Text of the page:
Scott, Charlotte Angas

(1858-1931), mathematician

by J. J. Gray

© Oxford University Press 2004 All rights reserved

Scott, Charlotte Angas (1858-1931), mathematician, was born in Lincoln on 8 June 1858, daughter of Caleb Scott (d. 1919) and his wife, Eliza Ann, née Exley. She came from a Congregational background, and moved with her family when she was seven to Manchester, where her father had become head of the Lancashire College. In 1876 she went to Girton College, Cambridge, on a scholarship funded by the Goldsmiths' Company. On 31 January 1880, to public acclaim, it emerged that she had done well enough in the final tripos to be the eighth wrangler (though women were not then ranked, nor were they eligible for a degree). The public excitement that attended a woman's superb achievement at mathematics was intense. The Times took it up, and in 1881 the senior members of Cambridge University voted 398 to 32 in favour of ranking women with the men in the tripos (although it was not to grant women degrees until 1948).

Scott continued her studies at Cambridge, chiefly inspired by the lectures of Arthur Cayley, the Sadlerian professor, with whom she deepened her taste for geometry. In 1885 she took a London DSc, since Cambridge awarded no higher degrees to women, and for a time taught at Cambridge, though prospects were negligible. Then the new women's college of Bryn Mawr, Pennsylvania, which opened officially on 23 September 1885, offered her a position as associate professor. Scott was the only woman among the five associate professors, with a starting salary of $2000 a year. Her teaching was highly regarded, and earned her the college's first endowed professorship in 1909. Her lectures on projective geometry were published as a book, which remained in print throughout the century. She was active in the life of the college until isolated by increasing deafness, and she seems to have been regarded as one of those rare mathematicians whose capacity for logical thought extends beyond their subject and to embrace daily life. She was deeply principled, once, in 1898, rebuking the college president (Carey Thomas) for diluting women's education. Her personality seems to have been at once severe and vulnerable: severe in her decision never to marry but to pursue a career; severe in her personal appearance and in her dislike of women's smoking or using make-up; but patient with others if (but only if) they tried. The student song about her went:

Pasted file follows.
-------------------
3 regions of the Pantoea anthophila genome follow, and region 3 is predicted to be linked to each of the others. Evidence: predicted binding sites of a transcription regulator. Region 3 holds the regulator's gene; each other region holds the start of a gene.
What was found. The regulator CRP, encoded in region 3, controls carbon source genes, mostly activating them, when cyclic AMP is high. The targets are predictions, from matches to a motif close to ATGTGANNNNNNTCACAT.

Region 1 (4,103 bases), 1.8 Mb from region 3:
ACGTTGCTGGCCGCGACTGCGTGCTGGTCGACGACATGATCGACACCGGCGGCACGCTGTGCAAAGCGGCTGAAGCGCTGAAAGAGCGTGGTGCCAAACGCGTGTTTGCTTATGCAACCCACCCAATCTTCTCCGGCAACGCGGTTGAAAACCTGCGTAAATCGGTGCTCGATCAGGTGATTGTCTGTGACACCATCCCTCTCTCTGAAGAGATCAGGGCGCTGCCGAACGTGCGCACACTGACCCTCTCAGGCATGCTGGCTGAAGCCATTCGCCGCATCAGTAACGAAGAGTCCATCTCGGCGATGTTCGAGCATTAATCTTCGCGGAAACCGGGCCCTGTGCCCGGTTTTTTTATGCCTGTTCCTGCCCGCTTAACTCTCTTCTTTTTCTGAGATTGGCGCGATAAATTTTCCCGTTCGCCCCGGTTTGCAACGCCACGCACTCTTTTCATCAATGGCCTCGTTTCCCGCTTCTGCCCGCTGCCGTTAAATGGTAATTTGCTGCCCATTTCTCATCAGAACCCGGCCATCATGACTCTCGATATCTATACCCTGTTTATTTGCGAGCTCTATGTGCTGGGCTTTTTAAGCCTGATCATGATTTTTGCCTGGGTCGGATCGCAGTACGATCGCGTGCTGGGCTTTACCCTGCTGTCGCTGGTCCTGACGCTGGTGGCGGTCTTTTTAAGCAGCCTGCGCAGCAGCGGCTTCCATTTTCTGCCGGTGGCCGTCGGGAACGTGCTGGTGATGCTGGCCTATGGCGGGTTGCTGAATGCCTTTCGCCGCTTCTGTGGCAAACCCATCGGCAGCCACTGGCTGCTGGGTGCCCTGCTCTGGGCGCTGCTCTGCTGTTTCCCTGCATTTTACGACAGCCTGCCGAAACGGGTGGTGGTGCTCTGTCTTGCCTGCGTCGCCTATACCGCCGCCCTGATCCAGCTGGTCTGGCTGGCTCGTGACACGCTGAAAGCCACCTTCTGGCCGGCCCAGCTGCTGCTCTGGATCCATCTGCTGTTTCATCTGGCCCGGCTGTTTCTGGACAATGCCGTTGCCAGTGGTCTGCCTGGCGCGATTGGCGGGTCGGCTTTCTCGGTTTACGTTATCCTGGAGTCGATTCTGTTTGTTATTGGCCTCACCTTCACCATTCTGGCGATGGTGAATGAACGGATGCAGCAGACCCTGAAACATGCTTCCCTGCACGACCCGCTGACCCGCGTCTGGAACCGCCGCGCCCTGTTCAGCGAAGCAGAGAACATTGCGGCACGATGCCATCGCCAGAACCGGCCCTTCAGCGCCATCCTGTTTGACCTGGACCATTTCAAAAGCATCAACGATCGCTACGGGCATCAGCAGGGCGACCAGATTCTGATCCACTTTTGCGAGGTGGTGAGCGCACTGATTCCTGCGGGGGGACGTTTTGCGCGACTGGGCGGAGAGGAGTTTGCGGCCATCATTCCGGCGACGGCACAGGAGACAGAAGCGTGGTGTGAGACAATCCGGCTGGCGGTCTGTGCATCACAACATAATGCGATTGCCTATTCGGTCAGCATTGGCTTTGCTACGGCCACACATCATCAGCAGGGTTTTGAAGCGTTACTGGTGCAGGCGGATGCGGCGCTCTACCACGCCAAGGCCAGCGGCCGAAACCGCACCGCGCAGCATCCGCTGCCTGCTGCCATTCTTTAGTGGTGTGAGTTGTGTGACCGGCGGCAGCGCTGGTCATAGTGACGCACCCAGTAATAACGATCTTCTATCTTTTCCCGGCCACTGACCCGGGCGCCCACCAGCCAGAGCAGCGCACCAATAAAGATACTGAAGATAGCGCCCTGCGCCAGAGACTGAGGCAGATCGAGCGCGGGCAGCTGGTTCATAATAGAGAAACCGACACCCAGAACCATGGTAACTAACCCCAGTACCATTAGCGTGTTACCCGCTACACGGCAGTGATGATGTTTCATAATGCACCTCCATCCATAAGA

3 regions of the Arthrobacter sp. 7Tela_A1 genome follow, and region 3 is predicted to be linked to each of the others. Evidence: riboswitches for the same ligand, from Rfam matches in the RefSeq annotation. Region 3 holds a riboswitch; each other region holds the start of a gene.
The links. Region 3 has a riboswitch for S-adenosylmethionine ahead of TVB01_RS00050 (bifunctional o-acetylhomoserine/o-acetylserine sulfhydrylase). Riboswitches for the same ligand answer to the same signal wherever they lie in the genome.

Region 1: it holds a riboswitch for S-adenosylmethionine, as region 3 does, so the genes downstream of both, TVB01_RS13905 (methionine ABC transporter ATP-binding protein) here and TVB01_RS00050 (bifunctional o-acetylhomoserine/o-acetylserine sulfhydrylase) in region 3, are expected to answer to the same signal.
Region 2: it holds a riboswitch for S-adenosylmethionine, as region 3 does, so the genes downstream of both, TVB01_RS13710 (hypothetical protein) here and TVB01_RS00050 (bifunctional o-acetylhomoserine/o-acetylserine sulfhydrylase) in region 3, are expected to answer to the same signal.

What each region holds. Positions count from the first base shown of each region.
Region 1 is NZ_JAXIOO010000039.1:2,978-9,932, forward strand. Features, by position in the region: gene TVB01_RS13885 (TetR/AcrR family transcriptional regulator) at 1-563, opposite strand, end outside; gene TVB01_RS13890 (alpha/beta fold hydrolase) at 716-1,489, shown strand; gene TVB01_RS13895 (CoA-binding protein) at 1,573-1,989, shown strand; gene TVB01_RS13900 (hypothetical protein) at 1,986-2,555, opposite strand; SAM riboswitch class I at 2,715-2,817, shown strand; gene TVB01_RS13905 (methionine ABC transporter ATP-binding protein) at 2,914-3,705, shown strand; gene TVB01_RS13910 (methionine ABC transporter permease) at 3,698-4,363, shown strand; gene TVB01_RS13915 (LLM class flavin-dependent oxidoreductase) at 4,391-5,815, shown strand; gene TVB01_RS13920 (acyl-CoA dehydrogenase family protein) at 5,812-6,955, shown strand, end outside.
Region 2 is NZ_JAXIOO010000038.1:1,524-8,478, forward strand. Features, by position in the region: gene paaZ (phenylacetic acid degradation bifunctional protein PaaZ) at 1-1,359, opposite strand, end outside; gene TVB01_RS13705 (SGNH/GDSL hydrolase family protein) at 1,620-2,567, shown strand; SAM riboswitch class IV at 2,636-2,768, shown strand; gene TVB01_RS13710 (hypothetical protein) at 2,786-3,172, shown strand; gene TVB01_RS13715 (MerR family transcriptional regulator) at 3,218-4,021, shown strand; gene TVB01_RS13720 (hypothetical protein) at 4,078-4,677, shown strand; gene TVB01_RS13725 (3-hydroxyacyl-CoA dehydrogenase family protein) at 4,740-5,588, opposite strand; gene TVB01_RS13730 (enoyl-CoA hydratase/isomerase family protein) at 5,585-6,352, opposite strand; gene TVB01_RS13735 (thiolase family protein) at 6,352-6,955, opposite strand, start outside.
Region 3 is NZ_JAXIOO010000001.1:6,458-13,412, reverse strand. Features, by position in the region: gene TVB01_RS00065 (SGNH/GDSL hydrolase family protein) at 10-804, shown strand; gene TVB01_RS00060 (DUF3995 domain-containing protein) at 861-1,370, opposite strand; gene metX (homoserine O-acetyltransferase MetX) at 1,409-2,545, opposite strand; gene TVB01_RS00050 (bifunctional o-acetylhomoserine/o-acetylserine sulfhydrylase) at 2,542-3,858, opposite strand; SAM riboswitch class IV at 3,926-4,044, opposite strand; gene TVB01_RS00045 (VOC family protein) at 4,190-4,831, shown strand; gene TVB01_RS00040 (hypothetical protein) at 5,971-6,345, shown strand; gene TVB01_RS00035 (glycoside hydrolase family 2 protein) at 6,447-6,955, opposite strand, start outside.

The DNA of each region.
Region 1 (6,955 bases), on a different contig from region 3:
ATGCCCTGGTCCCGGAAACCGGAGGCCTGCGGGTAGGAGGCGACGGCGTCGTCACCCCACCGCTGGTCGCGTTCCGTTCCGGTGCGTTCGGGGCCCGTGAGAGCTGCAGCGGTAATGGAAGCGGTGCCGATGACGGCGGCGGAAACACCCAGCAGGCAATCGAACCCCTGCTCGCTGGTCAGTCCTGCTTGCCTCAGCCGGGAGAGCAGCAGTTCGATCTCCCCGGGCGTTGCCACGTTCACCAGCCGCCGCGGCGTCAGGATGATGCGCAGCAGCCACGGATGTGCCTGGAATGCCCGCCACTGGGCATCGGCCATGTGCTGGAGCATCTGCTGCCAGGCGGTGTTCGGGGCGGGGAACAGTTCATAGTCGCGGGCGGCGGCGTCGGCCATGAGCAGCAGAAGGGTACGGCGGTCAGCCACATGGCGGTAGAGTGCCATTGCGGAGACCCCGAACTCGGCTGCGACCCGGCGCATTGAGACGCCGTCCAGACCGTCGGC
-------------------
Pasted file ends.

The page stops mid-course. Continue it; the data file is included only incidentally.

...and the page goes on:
S is for Scott
Superior Scott
She is kind in the main
If you have any brain
But if you have not
Superior Scott!
However, she enlivened her retirement by betting on the horses, to which she applied her grasp of mathematical statistics.Scott's contributions to Bryn Mawr, and to the cause of women in mathematics, were remarkable. She was the dissertation adviser to seven women students, putting Bryn Mawr third behind Chicago and Cornell in the number of PhDs they granted to women. Thanks in part to Scott, 14 per cent of doctorates in mathematics awarded before 1940 went to women; in the 1950s this number declined to 5 per cent. She was influential from the start in the American Mathematical Society and was its vice-president in 1905-6, and for twenty-seven years from 1899 was a co-editor of the American Journal of Mathematics. The American Mathematical Society fêted Scott at its spring meeting in Bryn Mawr in 1922, when A. N. Whitehead was the main speaker. Unquestionably, she earned this influence principally through the quality of her research.

Scott had a sharp eye for rigour in her own subject, the theory of algebraic curves. This is a subject with a geometrical aspect and also deep roots in the theory of complex functions, and many nineteenth-century mathematicians worked on it. The theory of these curves was most difficult when the curves crossed themselves; to overcome such difficulties various techniques were available which replaced complicated self-intersections by a number of simpler ones, and Scott was a master of these. Her work did much to illuminate a problem which was to perplex everyone of her generation. The English mathematician F. S. Macaulay praised her as a propounder of new ideas and an interpreter of the work of others (notably, his own).

Another major result in the subject concerned the equations of curves that passed through all the intersection points of two curves whose equations were given. In 1899 Scott gave her account of this result. The theorem, due originally to two eminent German mathematicians, Brill and Noether, had recently been proved by David Hilbert in an algebraic way (it forms part of his famous Nullstellensatz) and was later to be proved by many people. For Scott the theorem called for a thorough-going geometrical proof, which she duly gave. In 1906 Scott's health worsened with an attack of rheumatoid arthritis, and her research almost stopped. She retired in 1925 and returned to Cambridge, where she died at her home, Carholme, 2 Storey Ways, on 10 November 1931. She was buried at St Giles's Church, Cambridge.

J. J. GRAY

Sources  
P. C. Kenschafl, 'Charlotte Angas Scott, 1858-1931', College Mathematics Journal, 18 (1987), 98-110
F. S. Macaulay, 'Dr. Charlotte Angas Scott', Journal of the London Mathematical Society, 7 (1932), 230-40
E. Finch, Carey Thomas of Bryn Mawr (1947)
CGPLA Eng. & Wales (1932)

Archives  
Bryn Mawr College, Bryn Mawr, Pennsylvania, archives

Likenesses  
photograph, in or after 1885, Girton Cam. [see illus.]

Wealth at death  
£828 18s. 10d.: probate, 26 March 1932, CGPLA Eng. & Wales


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